You have the right to be offended, but the question you should ask yourself is, WHY am I offended? If you don't believe it has any truth whatsoever, what do you care what they think or believe? In fact, tell them how you feel about them and their offense if you wish, just don't be surprised if they don't care what you think or have to say either. The best you can do at that point is move on and stay away from people and places where you think you'll be/get offended. That's what I do.



posted on Jan, 25 2018 @ 07:42 PM
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a reply to: Rhaegar7


Who said I advocated free speech? I don't. You think you have a 'right to your opinion'? Well, I have a right to not listen to your opinion if I find it offensive.


True. You have the freedom to walk away and move on if you find it offensive.


In my mind you have a 'right to keep your opinion to yourself' and you certainly don't have the right to teach your child that it will go to Hell if it doesn't kiss the feet of your imaginary messiah. That for me is child abuse.


That's your opinion, but it's only one that you're free to make a reality in your own home. That won't ever change. Some things we just have to learn to accept.



posted on Jan, 25 2018 @ 08:04 PM
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a reply to: Rhaegar7


I would like to live in a world where there was no violence of any kind (and to me religious proselytizing is violence). In my ideal world, parents should pass on their wisdom to their children, while being careful not to cross the line between advice and indoctrination.


I would like to live in a world where people aren't indoctrinating their children to believe that expressions of opinions that are disliked are equal to "violence".



posted on Jan, 25 2018 @ 08:28 PM
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a reply to: Rhaegar7


And, while I am offended, that is not the main reason for my stance. I want to live in a society where there is no violence, and where coercive behaviors are not tolerated. I am offended, because in my view our society is sitting idle, while demagogues and tyrants are abusing their 'rights' of 'religious expression' in order to profit, causing pain and suffering to sentient beings in the process.


That's not any different than what we just caught our own American government doing and it had nothing to do with religion. Corruption leads to true violence and we are capable of witnessing it anywhere.



posted on Jan, 25 2018 @ 08:58 PM
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a reply to: Rhaegar7


The current crisis in the ME is proof enough. Their violence started on the level of the individual. It was through aggressive proselytizing that this virus spread and eventually destroyed the lives of millions.


Not really. The radicalism in the Middle East has more to do with the indoctrination of power and control. They're just using religion as a cover and an excuse. It's mostly a political fight between the Sunnis and Shiites to see who will gain control over the region.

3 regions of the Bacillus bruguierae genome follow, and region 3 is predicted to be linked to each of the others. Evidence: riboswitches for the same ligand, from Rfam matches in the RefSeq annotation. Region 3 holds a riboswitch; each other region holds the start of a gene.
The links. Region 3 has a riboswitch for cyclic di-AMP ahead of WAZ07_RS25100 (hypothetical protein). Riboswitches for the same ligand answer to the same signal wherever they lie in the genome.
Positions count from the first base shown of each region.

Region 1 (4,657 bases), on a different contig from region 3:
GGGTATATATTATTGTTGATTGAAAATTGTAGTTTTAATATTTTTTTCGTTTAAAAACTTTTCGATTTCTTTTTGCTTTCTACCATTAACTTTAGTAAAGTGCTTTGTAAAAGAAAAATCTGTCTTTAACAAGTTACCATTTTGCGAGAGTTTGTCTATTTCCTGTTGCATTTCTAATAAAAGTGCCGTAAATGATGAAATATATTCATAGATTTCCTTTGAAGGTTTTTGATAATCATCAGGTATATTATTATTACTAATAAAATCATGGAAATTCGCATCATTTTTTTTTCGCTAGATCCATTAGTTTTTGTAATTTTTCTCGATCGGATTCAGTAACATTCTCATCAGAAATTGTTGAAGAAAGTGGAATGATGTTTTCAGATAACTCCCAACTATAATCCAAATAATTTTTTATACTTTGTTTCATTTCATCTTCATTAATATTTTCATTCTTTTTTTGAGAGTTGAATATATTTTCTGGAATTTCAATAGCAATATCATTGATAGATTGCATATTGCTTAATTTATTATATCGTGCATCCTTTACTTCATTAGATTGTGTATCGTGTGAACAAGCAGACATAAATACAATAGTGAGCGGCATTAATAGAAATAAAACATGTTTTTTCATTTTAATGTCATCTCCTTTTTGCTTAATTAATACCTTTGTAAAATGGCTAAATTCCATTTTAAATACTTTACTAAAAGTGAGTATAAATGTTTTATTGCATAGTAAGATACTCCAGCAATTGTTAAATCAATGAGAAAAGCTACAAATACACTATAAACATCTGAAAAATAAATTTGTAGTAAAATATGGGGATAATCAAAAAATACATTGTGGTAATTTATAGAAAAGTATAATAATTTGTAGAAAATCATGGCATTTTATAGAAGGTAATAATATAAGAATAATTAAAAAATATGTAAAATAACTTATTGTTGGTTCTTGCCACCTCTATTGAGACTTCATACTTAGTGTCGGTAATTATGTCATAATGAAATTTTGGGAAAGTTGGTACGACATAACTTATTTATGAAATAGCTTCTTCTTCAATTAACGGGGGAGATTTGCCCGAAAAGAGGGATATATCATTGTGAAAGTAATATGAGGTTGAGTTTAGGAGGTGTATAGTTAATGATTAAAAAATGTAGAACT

posted on Feb, 17 2018 @ 05:22 PM
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a reply to: enlightenedservant

Hey. I had some work out of country, and then I got sick, so that's why I've taken my time in replying.

I've skimmed over the Qu'ran a few times. I thought it was captivating in the way it was written. It read more like poetry than prose. I give it more credit as a 'holy book' than I give the Bible for example.

I'm not a science proponent. My own stance is that since we have to live in society, we might as well accept it as a necessary evil and try to counter-act its inherent problems. The major one being that the many will inevitably try to force their agendas on the few. That's where I feel we should aim to counter-balance the equation.



posted on Feb, 17 2018 @ 05:40 PM
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a reply to: Murgatroid

Well, I find it quite strange that anyone would seriously entertain the notion that 99.99% of people will go to Hell.
It's funny to be honest.

It reminds me of the saying that 'there can be no Christianity without Hell'. I personally cannot take seriously a religion that bases its argument on the various threats of Hell. And actually, I no longer feel so adamantly about my position towards 'proselytizing through Hell'. It can't be that offensive if it's so damn funny.


On a more serious note - I believe that there is one objectively existing pattern underlying all manifestation and that the various religions succeed in misleading people by feeding them various parts of this pattern, that are, however, slightly twisted and deformed.

In the case with Heaven and Hell.. It is true that the soul finds itself in a special place, which allows it free will - it is a place that balances all the forces of Creation, so that the soul can find itself by learning to exercise its freedom. So, in a way.. the soul hovers between Heaven and Hell, both being the idealized possible outcomes of its exercised freedom.

But I feel that humanity has misinterpreted the pattern once again, in imagining Heaven and Hell as 'the only two ultimate destinations'.. They are more like signposts and living metaphors that assist the soul in making informed decisions. In 'A course in Miracles' they say that there is only one choice and that is 'Heaven' and that it's inevitable for all souls to make that choice. I find that more enlightened than most other sources.

By the way, I had an OBE in which I supposedly met Muhammad and he showed me some visions of the Inferno, and how evil-doers eventually find themselves in it. It was quite a powerful experience, but this was not the usual vision of Hell - those who found themselves in the Inferno did not mind it, in fact they were laughing and felt victorious. So I suppose that Hell is simply the place of those who ultimately reject good, and willingly choose evil, but it is not 'everlasting punishment' but more like another destination, and those who find themselves there stay out of their own free will. 'There is evil in some of us, no matter what will never change. - Iron Maiden'